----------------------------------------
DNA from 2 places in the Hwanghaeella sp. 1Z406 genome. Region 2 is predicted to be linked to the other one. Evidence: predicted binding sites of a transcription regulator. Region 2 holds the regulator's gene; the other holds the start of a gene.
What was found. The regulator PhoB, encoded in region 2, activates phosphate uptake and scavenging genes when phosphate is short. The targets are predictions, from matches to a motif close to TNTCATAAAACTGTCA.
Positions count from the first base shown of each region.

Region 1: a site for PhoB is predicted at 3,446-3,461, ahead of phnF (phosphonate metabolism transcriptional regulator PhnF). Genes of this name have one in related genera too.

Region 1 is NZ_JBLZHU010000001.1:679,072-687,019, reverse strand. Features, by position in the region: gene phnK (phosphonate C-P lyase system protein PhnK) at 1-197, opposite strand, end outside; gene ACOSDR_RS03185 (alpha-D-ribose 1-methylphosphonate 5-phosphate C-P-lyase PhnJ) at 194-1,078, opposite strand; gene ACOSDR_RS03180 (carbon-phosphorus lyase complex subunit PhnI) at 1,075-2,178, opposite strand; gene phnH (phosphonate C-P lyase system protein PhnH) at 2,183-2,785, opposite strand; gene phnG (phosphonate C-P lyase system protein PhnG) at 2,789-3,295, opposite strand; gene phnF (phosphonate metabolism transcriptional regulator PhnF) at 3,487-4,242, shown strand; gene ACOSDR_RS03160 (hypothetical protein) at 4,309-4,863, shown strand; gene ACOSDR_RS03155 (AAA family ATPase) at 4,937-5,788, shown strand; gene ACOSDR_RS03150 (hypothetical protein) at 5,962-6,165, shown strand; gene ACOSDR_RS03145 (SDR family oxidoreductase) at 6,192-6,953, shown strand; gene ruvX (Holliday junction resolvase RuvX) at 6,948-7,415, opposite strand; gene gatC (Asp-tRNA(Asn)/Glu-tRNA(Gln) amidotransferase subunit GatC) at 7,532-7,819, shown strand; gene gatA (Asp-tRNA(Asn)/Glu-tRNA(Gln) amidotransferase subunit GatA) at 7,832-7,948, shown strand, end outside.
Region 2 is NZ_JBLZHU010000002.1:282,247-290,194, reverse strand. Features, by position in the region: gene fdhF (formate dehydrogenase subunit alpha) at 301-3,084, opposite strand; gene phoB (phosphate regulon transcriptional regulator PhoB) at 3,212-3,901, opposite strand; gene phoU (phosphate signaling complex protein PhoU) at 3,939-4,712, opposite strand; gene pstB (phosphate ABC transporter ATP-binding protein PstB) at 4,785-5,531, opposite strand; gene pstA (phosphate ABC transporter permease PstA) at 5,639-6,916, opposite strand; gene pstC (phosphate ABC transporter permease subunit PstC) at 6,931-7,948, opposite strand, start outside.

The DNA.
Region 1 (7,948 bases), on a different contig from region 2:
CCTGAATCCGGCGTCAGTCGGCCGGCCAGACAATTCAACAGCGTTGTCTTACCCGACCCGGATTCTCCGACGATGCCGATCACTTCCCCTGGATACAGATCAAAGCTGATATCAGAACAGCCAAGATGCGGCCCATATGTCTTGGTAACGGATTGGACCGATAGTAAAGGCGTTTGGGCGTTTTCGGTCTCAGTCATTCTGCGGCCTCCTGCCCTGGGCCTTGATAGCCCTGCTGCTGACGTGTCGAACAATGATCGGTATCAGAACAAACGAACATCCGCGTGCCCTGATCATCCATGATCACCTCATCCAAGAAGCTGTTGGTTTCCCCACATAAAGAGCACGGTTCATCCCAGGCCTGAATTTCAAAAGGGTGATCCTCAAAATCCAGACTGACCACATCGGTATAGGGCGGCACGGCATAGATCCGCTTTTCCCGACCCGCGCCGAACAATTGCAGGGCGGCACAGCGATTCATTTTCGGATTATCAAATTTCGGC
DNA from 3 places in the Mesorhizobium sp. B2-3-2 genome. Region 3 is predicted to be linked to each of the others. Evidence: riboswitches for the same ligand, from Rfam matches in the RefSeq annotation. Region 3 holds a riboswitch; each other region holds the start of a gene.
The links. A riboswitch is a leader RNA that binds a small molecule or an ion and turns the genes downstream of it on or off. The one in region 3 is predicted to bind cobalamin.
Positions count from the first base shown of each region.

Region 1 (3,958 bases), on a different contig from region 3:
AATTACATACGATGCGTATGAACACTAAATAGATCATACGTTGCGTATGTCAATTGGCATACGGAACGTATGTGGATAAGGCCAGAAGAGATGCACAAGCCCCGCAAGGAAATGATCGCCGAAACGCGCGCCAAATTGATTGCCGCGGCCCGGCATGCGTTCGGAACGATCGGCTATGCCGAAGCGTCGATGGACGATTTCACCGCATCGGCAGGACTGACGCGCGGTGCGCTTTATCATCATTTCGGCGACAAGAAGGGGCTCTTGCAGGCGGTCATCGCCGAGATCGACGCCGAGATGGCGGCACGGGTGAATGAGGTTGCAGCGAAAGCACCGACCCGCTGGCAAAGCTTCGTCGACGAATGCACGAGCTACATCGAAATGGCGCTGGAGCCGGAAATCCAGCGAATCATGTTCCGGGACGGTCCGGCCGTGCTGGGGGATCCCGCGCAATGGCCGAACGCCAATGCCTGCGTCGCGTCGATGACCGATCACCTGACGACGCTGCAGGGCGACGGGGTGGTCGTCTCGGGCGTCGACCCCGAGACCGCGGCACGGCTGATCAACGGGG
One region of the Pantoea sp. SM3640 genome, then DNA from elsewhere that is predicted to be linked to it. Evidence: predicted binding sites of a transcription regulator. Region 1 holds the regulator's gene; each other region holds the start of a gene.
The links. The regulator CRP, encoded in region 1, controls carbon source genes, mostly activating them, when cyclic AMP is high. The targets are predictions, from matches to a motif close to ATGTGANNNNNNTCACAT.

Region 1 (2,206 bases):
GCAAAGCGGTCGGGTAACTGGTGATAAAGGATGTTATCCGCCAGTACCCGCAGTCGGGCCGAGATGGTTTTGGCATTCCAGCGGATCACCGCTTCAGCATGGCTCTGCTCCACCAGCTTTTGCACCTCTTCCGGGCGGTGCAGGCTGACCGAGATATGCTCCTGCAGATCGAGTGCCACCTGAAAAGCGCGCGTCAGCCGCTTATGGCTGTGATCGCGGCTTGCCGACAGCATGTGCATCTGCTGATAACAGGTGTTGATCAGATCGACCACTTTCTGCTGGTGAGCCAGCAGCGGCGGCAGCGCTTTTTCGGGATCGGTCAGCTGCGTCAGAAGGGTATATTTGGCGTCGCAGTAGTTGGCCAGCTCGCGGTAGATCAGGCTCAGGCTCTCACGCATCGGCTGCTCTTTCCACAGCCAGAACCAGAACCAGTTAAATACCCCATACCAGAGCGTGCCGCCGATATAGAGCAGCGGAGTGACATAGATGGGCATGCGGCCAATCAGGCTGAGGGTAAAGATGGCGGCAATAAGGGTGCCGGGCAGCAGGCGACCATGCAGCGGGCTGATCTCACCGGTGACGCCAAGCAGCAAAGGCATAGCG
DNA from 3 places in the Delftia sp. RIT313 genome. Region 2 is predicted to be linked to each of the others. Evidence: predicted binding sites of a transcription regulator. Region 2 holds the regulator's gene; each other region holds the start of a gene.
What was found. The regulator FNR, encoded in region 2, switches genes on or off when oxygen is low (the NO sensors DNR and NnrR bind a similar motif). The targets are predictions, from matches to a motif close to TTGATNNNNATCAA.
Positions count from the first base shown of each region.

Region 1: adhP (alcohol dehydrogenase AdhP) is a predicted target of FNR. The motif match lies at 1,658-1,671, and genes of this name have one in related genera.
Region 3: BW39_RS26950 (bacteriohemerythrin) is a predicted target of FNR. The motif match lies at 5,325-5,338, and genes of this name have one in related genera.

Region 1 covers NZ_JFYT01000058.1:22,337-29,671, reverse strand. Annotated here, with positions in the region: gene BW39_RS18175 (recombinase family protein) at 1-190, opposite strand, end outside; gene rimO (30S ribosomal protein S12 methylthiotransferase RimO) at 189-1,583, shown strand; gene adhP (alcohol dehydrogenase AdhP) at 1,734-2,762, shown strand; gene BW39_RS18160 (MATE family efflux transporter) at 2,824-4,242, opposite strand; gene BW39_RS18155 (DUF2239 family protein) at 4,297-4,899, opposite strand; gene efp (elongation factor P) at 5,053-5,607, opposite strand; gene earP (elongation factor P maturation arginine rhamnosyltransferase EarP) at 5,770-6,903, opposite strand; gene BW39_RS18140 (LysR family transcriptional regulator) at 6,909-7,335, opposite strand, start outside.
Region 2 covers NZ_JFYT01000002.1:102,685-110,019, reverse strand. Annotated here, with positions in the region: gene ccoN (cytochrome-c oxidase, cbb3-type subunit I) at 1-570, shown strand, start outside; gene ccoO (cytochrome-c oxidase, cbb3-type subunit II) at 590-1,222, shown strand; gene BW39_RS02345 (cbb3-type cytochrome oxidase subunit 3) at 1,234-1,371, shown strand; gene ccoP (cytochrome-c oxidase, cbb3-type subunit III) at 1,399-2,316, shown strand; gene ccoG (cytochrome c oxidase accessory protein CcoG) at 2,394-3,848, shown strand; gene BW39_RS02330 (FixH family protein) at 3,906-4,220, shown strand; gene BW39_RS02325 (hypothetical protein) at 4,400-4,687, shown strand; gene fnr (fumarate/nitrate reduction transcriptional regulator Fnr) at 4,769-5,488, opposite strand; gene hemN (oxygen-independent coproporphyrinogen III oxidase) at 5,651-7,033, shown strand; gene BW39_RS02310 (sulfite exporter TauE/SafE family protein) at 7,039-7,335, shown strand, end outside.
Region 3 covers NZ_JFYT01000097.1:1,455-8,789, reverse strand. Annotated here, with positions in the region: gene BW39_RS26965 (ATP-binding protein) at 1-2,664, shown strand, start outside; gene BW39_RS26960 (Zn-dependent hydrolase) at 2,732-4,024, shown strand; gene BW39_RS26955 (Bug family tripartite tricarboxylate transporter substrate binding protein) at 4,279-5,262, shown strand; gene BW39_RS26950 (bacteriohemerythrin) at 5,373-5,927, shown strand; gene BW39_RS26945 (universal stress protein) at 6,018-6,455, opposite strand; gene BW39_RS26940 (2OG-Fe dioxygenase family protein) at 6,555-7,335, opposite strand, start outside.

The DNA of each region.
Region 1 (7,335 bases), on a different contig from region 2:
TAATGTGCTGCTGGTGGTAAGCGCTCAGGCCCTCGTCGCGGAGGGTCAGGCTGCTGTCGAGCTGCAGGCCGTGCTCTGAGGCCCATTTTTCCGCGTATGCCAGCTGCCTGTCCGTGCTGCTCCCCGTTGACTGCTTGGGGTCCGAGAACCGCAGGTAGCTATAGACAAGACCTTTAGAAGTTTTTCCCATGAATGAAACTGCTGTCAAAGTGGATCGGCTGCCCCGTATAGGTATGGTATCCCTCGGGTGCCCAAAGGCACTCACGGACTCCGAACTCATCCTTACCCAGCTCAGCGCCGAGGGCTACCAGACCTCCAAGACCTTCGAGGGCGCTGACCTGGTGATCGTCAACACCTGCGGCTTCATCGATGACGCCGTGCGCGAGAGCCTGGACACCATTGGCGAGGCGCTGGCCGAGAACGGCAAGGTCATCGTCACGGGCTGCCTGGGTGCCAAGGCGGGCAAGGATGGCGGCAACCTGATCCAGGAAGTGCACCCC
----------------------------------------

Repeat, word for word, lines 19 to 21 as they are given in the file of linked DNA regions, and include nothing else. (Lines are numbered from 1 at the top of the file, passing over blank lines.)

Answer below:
DNA from 3 places in the Delftia sp. RIT313 genome. Region 2 is predicted to be linked to each of the others. Evidence: predicted binding sites of a transcription regulator. Region 2 holds the regulator's gene; each other region holds the start of a gene.
What was found. The regulator FNR, encoded in region 2, switches genes on or off when oxygen is low (the NO sensors DNR and NnrR bind a similar motif). The targets are predictions, from matches to a motif close to TTGATNNNNATCAA.
Positions count from the first base shown of each region.